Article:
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09/08/88 the Peoples Gas, Light and v. the Illinois Commerce

September 8, 1988

THE PEOPLES GAS, LIGHT AND COKE COMPANY, PETITIONER

v.

THE ILLINOIS COMMERCE COMMISSION ET AL., RESPONDENTS



APPELLATE COURT OF ILLINOIS, FIRST DISTRICT, FOURTH DIVISION

529 N.E.2d 671, 175 Ill. App. 3d 39, 124 Ill. Dec. 690 1988.IL.1355

Petition for review of order of Illinois Commerce Commission.

APPELLATE Judges:

JUSTICE McMORROW delivered the opinion of the court. JIGANTI, P.J., and JOHNSON, J., concur.

DECISION OF THE COURT DELIVERED BY THE HONORABLE JUDGE MCMORROW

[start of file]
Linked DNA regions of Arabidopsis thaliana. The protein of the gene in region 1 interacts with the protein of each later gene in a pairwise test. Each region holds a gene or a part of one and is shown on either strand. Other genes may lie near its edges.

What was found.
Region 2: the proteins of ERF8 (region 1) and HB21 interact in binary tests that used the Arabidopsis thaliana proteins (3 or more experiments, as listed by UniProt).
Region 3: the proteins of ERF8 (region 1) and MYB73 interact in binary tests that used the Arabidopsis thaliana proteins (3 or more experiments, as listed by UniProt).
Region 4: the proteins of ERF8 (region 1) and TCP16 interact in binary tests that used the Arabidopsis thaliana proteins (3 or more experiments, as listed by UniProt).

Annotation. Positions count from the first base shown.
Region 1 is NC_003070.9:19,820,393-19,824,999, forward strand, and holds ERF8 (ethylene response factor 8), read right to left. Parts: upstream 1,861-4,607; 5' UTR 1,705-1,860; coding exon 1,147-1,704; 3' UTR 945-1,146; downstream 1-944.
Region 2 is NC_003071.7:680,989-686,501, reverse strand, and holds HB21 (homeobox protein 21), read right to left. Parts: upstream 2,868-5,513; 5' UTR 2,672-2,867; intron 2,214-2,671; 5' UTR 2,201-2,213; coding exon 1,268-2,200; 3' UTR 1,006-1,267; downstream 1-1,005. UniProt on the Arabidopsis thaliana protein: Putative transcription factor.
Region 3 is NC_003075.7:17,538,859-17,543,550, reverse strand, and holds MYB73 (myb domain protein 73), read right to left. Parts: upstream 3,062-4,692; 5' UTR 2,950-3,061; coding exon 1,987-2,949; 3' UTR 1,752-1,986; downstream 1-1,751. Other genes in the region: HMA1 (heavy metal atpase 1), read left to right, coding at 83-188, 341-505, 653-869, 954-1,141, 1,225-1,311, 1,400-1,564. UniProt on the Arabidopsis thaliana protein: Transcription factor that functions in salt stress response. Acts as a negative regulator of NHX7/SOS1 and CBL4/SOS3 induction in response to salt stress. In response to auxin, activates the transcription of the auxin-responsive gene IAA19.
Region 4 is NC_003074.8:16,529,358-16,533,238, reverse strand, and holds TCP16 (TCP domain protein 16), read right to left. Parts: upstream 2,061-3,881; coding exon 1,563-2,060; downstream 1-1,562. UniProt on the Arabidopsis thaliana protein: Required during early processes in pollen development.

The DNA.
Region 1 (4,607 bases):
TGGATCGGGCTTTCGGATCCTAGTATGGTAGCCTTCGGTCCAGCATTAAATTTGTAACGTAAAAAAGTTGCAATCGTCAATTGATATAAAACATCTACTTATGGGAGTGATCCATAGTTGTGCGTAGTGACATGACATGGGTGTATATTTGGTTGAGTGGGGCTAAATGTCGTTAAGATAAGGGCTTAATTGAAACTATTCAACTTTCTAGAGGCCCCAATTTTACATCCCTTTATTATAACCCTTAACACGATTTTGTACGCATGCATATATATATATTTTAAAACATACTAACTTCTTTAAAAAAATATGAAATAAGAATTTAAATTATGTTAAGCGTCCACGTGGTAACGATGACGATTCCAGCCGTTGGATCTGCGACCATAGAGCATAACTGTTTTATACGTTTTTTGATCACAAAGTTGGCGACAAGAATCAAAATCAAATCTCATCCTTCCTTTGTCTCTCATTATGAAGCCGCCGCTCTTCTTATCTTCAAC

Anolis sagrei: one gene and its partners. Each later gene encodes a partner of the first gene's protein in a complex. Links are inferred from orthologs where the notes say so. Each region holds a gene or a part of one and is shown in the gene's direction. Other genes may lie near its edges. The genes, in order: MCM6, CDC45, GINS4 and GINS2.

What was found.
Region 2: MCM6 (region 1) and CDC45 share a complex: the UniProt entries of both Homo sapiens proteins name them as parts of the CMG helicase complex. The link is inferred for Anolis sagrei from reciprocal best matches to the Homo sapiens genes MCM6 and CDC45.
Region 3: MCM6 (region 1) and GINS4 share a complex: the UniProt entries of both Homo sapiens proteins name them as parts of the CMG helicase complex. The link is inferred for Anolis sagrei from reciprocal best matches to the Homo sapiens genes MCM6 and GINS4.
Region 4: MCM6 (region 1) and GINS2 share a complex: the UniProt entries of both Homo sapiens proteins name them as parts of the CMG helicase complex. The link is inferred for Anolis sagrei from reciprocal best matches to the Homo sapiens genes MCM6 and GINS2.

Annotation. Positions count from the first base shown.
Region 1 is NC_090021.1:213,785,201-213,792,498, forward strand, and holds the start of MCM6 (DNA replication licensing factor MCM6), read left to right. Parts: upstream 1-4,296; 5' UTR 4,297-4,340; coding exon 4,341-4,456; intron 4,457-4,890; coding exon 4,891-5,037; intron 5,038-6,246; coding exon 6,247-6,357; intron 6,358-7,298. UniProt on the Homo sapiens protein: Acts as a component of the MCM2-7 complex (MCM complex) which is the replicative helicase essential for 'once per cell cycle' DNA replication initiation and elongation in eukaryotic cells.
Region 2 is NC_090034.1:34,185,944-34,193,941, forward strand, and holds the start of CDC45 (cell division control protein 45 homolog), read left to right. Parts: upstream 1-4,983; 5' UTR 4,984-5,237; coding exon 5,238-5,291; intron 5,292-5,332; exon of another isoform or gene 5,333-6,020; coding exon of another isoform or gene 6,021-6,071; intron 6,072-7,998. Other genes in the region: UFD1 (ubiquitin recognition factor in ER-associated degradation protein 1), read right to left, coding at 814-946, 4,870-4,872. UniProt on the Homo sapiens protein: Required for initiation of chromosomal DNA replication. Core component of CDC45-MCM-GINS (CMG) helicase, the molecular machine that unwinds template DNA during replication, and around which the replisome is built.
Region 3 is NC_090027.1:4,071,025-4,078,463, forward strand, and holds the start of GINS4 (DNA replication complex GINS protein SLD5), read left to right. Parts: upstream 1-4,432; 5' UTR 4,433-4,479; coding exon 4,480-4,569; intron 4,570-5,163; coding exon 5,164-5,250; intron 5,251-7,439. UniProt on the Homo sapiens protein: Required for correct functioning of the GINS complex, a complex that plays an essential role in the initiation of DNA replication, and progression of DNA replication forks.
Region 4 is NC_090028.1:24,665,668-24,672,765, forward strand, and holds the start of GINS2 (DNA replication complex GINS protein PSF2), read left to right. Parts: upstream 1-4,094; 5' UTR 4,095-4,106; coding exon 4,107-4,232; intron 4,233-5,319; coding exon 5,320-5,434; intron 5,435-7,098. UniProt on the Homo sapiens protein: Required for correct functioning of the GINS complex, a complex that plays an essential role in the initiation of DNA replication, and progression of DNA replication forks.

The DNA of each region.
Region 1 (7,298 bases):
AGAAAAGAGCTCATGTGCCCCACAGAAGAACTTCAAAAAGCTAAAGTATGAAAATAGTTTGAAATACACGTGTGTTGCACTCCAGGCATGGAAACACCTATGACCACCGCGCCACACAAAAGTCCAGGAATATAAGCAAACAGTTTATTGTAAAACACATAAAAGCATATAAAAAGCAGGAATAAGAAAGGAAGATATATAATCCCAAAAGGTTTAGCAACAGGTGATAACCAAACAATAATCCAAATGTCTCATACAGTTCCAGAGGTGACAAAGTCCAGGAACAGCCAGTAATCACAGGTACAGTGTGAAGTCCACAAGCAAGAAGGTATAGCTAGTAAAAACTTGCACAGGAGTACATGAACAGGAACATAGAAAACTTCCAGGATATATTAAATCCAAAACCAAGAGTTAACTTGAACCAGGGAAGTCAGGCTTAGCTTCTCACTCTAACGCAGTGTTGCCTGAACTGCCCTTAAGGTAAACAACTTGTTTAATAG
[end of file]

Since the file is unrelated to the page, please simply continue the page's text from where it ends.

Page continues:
The Peoples Gas, Light and Coke Company (the gas company) sent a bill to Alpha Baking Company, Inc. (Alpha), based on an estimate of Alpha's gas consumption during a three-month period, May 1985 to July 1985, when the gas company's meter measuring Alpha's consumption malfunctioned and underregistered the gas supplied to Alpha. Alpha unsuccessfully disputed the estimated bill in an action before the Illinois Commerce Commission. Thereafter, the gas company issued a second estimated bill for a subsequent eight-month period, September 1985 to April 1986, during which the same meter malfunctioned by again underregistering the amount of gas consumed. As with the previous underregistration, the second bill represented the difference between estimated consumption and the amount indicated on the meter's digital counter. Alpha applied to the Commission for a rehearing with respect to the gas company's second estimated bill. The Commission found that the gas company was at fault within the meaning of the Illinois Administrative Code (Code) (83 Ill. Adm. Code 500.190 (1985)) with respect to the second malfunction and therefore was not entitled to bill Alpha for the estimated consumption during this period. The gas company seeks direct appellate administrative review.